The North Carolina Department of Transportation’s Office of Civil Rights is sponsoring new highway construction trade academies or HCTAs around the state; academies designed to address the growing need for skilled labor in transportation industry while creating a more diverse industry workforce.
[Above photo by the NCDOT.]
“Our goal is to target women, minorities and other disadvantaged populations, including veterans, the disabled, and residents of our poorer Tier 1 counties where there’s a need for such training and jobs,” explained Vanessa Powell, who administers the program for NCDOT’s Office of Civil Rights, in a statement.
“The course combines a mixture of safe classroom, virtual, hands-on and work-based learning formats,” she said.
A projected shortage of 500,000 skilled highway construction workers across the United States over the next decade, partly due to retirements of an aging industry labor force, is the driving force behind the HCTA program, the agency said – with the formation of a “non-traditional labor supply” part of the solution.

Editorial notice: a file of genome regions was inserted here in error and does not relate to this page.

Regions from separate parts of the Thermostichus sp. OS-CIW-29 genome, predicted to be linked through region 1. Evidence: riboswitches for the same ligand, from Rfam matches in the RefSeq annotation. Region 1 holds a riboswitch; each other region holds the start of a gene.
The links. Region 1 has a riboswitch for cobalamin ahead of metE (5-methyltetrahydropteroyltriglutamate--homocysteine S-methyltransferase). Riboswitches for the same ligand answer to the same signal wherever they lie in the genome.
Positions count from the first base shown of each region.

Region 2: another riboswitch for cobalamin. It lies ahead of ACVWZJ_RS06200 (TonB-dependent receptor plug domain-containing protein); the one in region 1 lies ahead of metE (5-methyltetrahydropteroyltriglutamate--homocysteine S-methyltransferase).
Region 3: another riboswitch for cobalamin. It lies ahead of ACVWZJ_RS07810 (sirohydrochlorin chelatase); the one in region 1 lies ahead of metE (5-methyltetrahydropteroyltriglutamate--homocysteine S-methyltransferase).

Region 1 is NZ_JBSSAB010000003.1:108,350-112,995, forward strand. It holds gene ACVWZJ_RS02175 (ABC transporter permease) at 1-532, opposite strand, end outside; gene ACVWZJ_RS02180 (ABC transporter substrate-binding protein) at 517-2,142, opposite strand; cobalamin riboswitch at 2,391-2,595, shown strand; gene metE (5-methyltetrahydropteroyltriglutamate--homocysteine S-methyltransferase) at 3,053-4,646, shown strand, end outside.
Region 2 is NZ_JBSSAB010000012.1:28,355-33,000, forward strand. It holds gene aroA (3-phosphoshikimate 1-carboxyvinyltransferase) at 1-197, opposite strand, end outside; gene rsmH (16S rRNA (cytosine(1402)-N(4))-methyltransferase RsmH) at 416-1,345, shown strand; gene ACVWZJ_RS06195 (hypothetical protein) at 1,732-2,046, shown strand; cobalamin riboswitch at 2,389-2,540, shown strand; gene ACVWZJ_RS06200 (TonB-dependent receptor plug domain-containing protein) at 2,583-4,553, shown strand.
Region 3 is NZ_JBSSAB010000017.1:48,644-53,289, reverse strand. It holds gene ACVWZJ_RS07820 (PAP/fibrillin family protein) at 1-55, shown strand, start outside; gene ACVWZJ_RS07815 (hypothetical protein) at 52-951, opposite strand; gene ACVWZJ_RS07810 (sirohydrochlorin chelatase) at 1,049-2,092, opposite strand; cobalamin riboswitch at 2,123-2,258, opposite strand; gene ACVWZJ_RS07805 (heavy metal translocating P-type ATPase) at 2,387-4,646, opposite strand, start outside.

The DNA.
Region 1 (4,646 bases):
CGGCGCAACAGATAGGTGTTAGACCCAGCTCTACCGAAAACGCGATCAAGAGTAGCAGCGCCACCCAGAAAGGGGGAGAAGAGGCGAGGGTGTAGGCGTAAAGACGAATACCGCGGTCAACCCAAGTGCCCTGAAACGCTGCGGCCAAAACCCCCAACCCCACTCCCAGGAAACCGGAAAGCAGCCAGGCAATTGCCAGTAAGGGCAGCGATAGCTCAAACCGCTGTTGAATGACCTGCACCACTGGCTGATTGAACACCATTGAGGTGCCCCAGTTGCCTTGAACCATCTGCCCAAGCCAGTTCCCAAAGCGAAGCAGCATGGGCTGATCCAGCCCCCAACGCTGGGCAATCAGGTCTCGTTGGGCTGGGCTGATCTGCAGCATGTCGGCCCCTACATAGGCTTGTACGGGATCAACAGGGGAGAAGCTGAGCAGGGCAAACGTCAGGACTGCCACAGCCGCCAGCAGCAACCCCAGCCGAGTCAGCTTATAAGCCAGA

Supported by Federal Highway Administration funding, NCDOT’s HCTA program is a minimum four-week, full-time training course hosted initially by local community-based organizations on a statewide basis.
Participants receive training for specific jobs as well as how to conduct job searches, along with “supportive services” such as emergency short-term housing, daycare, and transportation assistance.
Passage Home in Southeast Raleigh and the Opportunities Industrialization Center in Rocky Mount are hosting the first two HCTAs, NCDOT said, with three additional locations coming online shortly in James City, Fayetteville, Charlotte and Greenville.
Those HCTA classes include basic construction math, written and interpersonal skills, OSHA-10 certification, and other more advanced skills such as flagger certification.
Down the road, the agency plans to establish five more HCTAs with each featuring eight-week programs.
Other state departments of transportation are experimenting with similar workforce development programs.
The Arizona Department of Transportation, for example, developed a training program to help members of economically disadvantaged groups launch careers in the transportation construction sector – hosting the program’s first women-only session in February 2020.
The agency also deployed video conferencing and online instruction tools in May 2020 to keep that program moving forward despite the COVID-19 pandemic.